EADS subsidiary ATR and Alenia Aeronautica have crated variants of popular ATR regional passenger turboprops, for military use. The ATR-72 ASW has been ordered by Turkey to fulfill maritime patrol requirements. It offers a long Magnetic Anomaly Detector in the back that helps it find submarines, and pylons/launchers for weapons. It is rumored to be an MRMR candidate.
The smaller ATR-42 Surveyor includes only sophisticated surveillance gear. It has already been ordered by Italy, Nigeria, and Libya, and has attracted interest from Pakistan. It’s a rumored candidate for the Indian Coast Guard’s MMP.
Airbus Military C295 ASW, Spain
EADS other subsidiary EADS-CASA has carved out a leading role for its maritime surveillance turboprops, and passed that along as part of the expanded Airbus military division. The CN-235MP Persuader is in service with a number of countries, including the US Coast Guard, and has just been ordered by South Korea’s Coast Guard. Unsurprisingly, it’s a rumored candidate for India’s Coast Guard MPP. If so, it’s likely to be a very strong candidate, and the affiliation with Airbus gives them good industrial benefits options.
The larger C-295 ASW has been ordered by Chile. It uses the same surveillance core as the CN-235 Persuader, and is equipped with under-wing stations to carry weapons and other stores. A common MRMR/MPP purchase is possible using the C-295, as modified C-295 light transport aircraft already serve in a search and rescue role with a number of countries.
Lockheed Martin SC-130 “Sea Hercules”, USA
The 4-engine C-130J Hercules is in wide use around the world as a transport aircraft, including India. A number of specialty variants have been designed with roll-on/ roll-off containers, and armed variants have added hardpoints on the wings. The “Sea Hercules” is being designed to a $150 million cost, and will be developed in 3 stages:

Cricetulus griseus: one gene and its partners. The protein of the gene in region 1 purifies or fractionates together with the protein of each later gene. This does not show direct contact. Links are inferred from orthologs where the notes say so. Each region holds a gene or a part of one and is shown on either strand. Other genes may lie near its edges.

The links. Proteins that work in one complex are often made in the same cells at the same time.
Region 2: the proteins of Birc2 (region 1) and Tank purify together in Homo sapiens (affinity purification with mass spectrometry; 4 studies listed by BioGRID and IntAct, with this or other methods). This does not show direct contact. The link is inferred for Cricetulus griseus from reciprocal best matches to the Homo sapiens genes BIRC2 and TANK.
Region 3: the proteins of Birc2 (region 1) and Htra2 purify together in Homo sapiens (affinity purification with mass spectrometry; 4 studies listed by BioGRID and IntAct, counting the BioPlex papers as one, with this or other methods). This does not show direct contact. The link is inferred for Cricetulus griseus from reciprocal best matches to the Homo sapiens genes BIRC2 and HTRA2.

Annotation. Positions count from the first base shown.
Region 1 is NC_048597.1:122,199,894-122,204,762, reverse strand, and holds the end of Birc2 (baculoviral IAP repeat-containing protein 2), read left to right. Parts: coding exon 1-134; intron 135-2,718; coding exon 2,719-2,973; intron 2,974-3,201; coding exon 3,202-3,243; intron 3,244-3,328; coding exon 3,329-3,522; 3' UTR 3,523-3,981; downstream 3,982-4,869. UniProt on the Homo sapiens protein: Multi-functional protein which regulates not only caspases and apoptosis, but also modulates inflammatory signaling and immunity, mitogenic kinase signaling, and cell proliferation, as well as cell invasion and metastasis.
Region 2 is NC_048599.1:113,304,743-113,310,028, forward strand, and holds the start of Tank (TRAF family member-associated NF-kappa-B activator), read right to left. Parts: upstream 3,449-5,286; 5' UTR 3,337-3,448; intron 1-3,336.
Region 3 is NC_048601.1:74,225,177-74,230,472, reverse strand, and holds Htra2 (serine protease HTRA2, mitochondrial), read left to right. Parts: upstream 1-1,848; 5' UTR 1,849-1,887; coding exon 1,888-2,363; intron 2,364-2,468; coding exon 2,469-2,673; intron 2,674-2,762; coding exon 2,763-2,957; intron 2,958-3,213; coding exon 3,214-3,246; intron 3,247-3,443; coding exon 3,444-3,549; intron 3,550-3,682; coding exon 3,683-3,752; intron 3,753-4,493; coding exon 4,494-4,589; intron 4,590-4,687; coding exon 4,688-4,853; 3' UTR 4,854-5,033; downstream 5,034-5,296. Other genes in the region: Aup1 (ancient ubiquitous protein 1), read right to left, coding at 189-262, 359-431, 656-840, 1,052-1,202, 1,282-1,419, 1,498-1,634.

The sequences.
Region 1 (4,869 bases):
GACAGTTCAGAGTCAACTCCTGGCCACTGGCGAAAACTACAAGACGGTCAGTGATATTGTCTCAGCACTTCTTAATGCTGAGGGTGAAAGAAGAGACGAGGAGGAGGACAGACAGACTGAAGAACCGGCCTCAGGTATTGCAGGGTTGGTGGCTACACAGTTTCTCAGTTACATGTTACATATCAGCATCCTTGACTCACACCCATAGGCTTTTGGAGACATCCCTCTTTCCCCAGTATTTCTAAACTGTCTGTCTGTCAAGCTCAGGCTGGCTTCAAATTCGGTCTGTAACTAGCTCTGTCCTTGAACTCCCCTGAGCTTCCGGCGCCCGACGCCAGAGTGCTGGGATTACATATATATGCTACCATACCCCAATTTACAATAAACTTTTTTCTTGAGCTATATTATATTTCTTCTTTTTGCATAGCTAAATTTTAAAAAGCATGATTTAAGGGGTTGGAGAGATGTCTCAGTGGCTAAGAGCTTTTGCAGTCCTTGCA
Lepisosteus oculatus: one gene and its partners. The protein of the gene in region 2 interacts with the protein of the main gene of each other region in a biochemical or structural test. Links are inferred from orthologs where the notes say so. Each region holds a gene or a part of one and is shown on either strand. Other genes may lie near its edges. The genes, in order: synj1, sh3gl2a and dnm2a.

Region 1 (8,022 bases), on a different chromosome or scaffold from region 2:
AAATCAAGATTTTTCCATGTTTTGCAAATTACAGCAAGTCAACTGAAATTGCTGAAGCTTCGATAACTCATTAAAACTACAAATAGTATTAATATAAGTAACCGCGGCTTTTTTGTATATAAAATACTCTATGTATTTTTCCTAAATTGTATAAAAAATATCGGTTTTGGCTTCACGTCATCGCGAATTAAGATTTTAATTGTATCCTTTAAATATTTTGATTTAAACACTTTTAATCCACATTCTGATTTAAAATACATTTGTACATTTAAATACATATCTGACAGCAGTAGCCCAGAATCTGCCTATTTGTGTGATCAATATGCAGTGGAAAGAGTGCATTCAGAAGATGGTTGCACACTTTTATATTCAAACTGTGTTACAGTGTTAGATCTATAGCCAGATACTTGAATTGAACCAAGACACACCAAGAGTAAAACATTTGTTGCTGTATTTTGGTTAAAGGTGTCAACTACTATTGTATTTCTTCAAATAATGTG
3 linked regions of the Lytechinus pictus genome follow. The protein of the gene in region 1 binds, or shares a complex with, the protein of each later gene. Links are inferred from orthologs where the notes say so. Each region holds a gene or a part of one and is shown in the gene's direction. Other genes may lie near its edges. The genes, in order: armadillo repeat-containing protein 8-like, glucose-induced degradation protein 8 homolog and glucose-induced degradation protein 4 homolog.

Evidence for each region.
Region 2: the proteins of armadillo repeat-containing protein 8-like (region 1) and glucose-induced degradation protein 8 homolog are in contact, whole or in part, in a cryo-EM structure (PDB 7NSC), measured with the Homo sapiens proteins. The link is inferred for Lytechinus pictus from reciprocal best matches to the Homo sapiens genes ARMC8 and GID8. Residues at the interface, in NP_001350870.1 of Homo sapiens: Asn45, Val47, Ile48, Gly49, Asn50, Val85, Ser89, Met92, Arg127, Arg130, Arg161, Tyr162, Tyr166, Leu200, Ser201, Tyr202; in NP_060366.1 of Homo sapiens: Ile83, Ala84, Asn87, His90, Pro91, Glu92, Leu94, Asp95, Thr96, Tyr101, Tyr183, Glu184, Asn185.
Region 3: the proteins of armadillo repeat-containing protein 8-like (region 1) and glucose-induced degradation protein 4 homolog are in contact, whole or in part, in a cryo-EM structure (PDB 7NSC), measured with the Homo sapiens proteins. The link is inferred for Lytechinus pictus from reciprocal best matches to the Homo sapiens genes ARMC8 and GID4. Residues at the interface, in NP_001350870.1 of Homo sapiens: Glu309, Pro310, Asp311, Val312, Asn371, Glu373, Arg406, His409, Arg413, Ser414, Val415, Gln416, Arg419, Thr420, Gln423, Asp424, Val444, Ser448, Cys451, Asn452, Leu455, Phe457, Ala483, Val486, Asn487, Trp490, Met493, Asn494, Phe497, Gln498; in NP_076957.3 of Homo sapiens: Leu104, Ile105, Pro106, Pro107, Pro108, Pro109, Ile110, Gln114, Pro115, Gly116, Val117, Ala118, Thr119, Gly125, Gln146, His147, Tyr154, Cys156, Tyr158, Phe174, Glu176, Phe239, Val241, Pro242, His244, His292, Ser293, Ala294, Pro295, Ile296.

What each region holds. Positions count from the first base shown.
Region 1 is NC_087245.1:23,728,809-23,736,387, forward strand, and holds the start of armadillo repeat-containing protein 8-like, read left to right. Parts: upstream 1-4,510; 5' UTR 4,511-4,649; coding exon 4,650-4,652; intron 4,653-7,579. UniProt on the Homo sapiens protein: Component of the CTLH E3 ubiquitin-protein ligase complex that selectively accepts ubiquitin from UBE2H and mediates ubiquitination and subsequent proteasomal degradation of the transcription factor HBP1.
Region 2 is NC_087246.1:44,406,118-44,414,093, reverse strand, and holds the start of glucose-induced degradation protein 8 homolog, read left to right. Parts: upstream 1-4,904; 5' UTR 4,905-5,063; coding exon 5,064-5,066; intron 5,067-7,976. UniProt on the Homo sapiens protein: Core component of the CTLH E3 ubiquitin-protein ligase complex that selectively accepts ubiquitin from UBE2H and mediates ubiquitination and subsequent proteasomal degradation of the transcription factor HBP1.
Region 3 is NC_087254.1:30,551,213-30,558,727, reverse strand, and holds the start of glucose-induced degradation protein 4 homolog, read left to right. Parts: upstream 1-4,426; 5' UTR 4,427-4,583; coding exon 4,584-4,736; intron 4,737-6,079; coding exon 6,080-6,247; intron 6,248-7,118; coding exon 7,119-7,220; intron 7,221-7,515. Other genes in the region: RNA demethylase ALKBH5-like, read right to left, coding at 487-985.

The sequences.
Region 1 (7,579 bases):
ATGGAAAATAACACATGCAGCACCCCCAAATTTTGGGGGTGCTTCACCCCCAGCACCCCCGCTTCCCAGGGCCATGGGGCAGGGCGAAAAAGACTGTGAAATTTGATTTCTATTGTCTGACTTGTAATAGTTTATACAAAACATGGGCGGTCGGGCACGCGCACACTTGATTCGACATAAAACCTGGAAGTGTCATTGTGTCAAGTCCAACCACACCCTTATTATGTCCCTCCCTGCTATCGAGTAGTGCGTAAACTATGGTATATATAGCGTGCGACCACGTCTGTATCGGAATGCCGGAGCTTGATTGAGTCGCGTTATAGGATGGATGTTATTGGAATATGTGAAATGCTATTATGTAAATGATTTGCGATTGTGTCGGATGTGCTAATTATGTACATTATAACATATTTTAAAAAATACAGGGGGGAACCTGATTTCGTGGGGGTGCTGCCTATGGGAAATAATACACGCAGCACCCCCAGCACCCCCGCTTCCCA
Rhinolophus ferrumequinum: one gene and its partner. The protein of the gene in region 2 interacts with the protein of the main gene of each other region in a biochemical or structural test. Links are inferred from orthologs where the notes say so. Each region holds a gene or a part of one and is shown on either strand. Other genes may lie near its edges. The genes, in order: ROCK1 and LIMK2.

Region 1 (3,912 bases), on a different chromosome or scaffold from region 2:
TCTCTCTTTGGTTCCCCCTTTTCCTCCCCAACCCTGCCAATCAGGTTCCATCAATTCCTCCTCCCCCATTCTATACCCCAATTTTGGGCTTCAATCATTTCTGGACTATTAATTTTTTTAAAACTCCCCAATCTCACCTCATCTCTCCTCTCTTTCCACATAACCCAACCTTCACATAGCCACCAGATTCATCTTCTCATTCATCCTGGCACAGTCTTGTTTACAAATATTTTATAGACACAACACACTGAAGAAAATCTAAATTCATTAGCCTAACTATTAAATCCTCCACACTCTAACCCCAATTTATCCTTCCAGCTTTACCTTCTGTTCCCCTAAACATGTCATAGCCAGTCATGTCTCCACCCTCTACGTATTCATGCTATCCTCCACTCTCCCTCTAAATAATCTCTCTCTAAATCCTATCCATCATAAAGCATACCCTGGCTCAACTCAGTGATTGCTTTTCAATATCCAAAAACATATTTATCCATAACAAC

Stage 1 will involve roll-on/ bolt-on radar and electro-optical sensors, and accompanying processing workstations.
Stage 2 would add wing-mounted, anti-surface weapons, along with upgraded workstations and weapon control systems.
Stage 3 would be a full anti-submarine conversion, including sonobuoys, a magnetic anomaly detector boom, extra fuel pods, and 2 added bays for 6 Harpoon missiles.
Saab 2000 MPA
In May 2011, Saab joined the competition, offering its Saab 2000 MPA turboprop, along with the firm’s phased array maritime radar and RBS-15 anti-ship and land attack missiles. Like many other MRMR competitors (R-99, Falcon, AN-148, ATR-72), the aircraft is a modified business/ regional transport plane.
In its Maritime Patrol role, the Saab 2000 MPA maintains a cruising speed of 350 knots, and can operate at a maximum range exceeding 2,000 nautical miles, with mission endurance exceeding 9.5 hours. Those figures depend on conditions and flight profiles, of course – the same plane would cover a 200 nm Exclusive Economic Zone (EEZ) for 5.5 hours at an altitude of only 2,000 ft, or extend patrol times by flying up to 31,000 feet and relying on its radar. Saab is also touting the 2000 MPA’s ability to operate from high altitude airfields, taking off with maximum load and fuel even at very hot temperatures.
Saab also offers an AWACS variant of this aircraft family for airspace command and control, and counts Pakistan among its customers. That’s good, in that it offers proven operational capability in similar conditions. It’s bad because India has historically been reluctant to share platforms with Pakistan, but that has happened – vid. IL-76/78 transports. The RBS-15 Mk.3 is a fine missile, but it may also be a drawback. Success depends on India’s reaction to adding yet another anti-ship missile type, on top of its existing stocks of Russian (Klub, BrahMos), French (Exocet), and American (Harpoon) weapons.